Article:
Meat departments, along with the produce category, are what most sway customers in making decisions about what supermarket they choose to shop, according to recent research.
“For years, we saw that the price profile of a store helped shoppers determine whether they were going to shop your store or the one down the street,” said Anne-Marie Roerink, a principal in the 210 Analytics research firm, at the Annual Meat Conference in Dallas. “Well, no more.”
Price profile has dropped to No. 3 in the consideration set, Roerink (left) told attendees at the conference, sponsored annually by the Food Marketing Institute and the North American Meat Institute.
“It’s produce, hand in hand with meat, that helped consumers determine where they are going to shop,” said Roerink in presenting the 14th annual “Power of Meat” report.
“We get the people into the store and let the other departments do what they do best,” she said. The meat department remains supermarkets’ largest sales category, posting $67 billion in the most recent year, and helps lift the average shopping basket spend from $45 to $87, Roerink said.
The meat department is seeing cultural pressures, however, with consumers considering healthier eating, using meat as more of a side dish, buying for smaller households and dining out with greater frequency.
Roerink said more consumers are identifying their diets as less meat-based, with 86% labeling themselves as meat eaters in the study. About 5% are vegetarian or vegan, mostly unchanged through the years.
“The one I’m worried about is the middle number — the flexitarians,” Roerink said, with about 10% of the survey participants identifying themselves as general vegetarian with some meat.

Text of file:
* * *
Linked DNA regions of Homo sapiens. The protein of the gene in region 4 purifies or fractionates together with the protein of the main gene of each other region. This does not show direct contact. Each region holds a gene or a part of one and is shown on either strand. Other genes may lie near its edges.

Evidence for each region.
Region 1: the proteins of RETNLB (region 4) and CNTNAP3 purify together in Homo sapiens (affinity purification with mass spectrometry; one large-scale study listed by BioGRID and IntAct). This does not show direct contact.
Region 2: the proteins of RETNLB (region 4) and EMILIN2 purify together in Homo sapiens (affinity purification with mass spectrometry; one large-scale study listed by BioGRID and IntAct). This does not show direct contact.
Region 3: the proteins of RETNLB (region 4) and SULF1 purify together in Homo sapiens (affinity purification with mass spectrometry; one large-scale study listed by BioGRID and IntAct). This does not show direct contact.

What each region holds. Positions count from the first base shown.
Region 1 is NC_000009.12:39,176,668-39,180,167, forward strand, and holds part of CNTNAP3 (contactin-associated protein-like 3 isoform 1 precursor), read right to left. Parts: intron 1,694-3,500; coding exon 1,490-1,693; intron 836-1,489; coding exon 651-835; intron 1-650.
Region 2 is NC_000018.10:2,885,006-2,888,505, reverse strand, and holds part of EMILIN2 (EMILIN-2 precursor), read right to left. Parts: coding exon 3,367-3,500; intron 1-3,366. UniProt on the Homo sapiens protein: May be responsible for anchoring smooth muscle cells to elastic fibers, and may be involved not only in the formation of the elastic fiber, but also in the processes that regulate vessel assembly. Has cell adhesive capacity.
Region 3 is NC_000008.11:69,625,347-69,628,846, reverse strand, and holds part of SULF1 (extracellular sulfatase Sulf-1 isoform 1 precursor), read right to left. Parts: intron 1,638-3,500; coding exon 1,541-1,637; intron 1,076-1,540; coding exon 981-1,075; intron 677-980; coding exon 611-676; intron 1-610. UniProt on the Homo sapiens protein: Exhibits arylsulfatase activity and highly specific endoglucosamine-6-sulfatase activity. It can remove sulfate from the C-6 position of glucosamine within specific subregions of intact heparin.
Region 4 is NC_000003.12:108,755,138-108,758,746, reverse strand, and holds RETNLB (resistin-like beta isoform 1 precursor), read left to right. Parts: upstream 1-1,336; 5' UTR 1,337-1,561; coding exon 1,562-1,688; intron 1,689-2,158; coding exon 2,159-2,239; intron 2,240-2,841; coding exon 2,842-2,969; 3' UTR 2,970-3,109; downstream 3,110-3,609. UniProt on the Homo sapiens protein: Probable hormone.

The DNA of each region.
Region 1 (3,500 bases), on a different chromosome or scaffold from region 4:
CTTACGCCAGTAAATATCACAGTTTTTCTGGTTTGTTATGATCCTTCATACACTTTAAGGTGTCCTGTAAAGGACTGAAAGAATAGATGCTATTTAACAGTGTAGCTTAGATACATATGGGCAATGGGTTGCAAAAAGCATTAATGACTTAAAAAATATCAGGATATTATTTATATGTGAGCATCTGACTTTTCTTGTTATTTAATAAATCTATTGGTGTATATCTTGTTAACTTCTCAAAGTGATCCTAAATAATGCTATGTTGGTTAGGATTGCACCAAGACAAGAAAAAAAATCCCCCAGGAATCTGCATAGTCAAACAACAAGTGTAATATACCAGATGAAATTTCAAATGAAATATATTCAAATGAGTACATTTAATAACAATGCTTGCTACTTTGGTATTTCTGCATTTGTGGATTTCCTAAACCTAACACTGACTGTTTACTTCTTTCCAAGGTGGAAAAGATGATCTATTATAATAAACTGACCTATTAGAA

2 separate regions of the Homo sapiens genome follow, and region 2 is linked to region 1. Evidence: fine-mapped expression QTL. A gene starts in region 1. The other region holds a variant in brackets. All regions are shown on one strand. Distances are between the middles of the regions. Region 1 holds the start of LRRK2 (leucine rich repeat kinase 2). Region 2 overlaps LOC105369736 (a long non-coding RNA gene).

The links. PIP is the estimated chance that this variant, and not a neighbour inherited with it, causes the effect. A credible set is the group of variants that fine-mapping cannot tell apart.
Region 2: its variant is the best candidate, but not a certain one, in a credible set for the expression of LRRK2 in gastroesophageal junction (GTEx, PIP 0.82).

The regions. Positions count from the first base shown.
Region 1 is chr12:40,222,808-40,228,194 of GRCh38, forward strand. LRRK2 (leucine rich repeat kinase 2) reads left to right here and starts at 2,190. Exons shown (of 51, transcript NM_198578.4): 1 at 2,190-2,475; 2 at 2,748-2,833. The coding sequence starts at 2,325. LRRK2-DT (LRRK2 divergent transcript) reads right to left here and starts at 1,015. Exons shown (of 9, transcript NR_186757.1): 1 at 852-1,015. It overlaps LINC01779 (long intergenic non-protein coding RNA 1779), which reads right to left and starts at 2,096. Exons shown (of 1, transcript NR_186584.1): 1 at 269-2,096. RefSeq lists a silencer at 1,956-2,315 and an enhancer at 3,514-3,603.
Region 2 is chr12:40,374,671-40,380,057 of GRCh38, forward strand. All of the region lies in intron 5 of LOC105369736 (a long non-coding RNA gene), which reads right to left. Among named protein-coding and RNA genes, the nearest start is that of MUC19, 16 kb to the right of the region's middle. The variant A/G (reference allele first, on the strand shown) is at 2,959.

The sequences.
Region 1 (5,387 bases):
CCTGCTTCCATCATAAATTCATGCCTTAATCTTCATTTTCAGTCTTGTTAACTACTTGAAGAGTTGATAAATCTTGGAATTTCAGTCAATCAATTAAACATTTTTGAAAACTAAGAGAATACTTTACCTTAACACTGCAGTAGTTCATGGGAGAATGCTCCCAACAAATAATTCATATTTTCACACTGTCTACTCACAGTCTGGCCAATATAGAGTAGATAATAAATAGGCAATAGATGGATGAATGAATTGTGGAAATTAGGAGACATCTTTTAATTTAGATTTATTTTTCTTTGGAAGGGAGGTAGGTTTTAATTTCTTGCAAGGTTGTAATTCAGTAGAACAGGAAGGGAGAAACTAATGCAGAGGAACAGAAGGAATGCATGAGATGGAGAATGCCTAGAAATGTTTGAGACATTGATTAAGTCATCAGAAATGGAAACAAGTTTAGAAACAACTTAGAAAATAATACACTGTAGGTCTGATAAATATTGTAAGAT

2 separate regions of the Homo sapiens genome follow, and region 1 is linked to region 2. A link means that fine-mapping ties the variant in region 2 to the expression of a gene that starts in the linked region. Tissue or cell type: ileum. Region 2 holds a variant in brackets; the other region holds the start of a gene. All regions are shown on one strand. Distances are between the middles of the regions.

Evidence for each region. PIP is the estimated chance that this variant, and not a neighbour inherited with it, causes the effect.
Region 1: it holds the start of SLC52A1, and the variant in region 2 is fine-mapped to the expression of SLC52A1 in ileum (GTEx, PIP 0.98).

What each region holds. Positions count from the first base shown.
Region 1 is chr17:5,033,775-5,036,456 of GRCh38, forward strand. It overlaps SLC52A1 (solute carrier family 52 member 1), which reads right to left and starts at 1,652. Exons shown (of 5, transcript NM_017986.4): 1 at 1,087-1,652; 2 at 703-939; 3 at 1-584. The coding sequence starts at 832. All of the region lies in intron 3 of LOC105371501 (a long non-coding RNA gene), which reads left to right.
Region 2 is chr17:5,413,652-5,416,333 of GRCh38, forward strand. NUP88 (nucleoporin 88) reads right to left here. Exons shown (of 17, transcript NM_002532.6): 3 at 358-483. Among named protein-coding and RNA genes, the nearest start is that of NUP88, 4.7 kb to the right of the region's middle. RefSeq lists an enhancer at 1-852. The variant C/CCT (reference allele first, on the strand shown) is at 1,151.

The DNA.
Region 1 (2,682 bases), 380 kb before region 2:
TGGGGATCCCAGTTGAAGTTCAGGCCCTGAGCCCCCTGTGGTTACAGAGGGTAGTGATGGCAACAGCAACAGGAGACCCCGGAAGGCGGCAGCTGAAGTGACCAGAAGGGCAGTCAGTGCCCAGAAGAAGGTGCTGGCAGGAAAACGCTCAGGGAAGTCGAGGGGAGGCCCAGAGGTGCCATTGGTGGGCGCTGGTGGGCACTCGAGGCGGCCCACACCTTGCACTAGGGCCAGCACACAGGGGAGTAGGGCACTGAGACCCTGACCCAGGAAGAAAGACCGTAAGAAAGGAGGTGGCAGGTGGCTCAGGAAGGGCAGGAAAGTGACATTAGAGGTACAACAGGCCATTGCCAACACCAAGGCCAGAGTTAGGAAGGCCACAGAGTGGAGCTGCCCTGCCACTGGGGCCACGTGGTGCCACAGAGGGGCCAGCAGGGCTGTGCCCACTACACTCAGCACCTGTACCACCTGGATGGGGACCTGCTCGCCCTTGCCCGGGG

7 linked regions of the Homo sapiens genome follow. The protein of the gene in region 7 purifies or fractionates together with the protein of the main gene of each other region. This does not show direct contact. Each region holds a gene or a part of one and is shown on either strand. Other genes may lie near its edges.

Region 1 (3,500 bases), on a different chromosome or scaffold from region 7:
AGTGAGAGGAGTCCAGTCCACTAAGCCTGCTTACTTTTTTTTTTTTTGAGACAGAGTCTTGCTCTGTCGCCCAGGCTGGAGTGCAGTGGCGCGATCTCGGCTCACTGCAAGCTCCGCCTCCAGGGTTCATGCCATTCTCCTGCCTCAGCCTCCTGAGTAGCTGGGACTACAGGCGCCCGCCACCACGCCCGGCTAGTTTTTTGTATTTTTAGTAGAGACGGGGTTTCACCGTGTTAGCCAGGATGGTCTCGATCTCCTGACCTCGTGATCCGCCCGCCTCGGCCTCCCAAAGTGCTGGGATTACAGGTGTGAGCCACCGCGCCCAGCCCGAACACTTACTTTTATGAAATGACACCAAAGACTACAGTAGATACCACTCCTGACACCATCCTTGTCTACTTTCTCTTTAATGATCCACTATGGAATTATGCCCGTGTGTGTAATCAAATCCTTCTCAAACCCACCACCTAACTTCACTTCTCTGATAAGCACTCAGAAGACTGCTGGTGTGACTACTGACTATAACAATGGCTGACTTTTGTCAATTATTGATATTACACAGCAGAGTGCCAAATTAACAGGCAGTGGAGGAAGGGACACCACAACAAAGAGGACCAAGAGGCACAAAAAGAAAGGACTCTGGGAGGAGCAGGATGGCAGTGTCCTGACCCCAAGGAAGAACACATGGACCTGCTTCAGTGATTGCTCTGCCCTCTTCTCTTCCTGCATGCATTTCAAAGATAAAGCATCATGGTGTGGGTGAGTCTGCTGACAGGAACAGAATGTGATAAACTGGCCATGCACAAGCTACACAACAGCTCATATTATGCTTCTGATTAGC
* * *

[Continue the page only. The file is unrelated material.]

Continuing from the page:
“These are our ‘swing voters,’” said Roerink, borrowing a term from political analysts. “They are attracted by a plant-based lifestyle but still want to include meat into their diet a little bit. So let’s make sure we talk to them about everything good with meat and poultry.”
In addition, younger consumers are buying meat less in bulk and more for a single occasion, Roerink said.
About 23% of Gen Z and younger Millennials fall into that growing single-meal group, the study found, with about 40% of shoppers still buying meat and poultry to last several days and 35% buying more than they need for one occasion and freezing it to use over time.
The “Power of Meat 2019” study also found more shoppers consider meat purchases in other areas of the store, Roerink said.
Besides the meat case and counter, they shop the frozen aisle and delicatessen areas for their purchases. Across all departments, convenience-focused meat and poultry saw robust growth in 2018, including value-added (up 5.1%), fully cooked (up 2.5%) and frozen (up 2.2%).
After 13 years as the top promotional platform, the traditional printed circular read before a shopping trip has fallen behind in-store promotional signage, the study found.
Digital, social-media and mobile promotions are growing as well. The study found use of a digital version of the traditional circular was up 38%, the in-store branded smartphone app use was up 24% and social media deals were up 12%.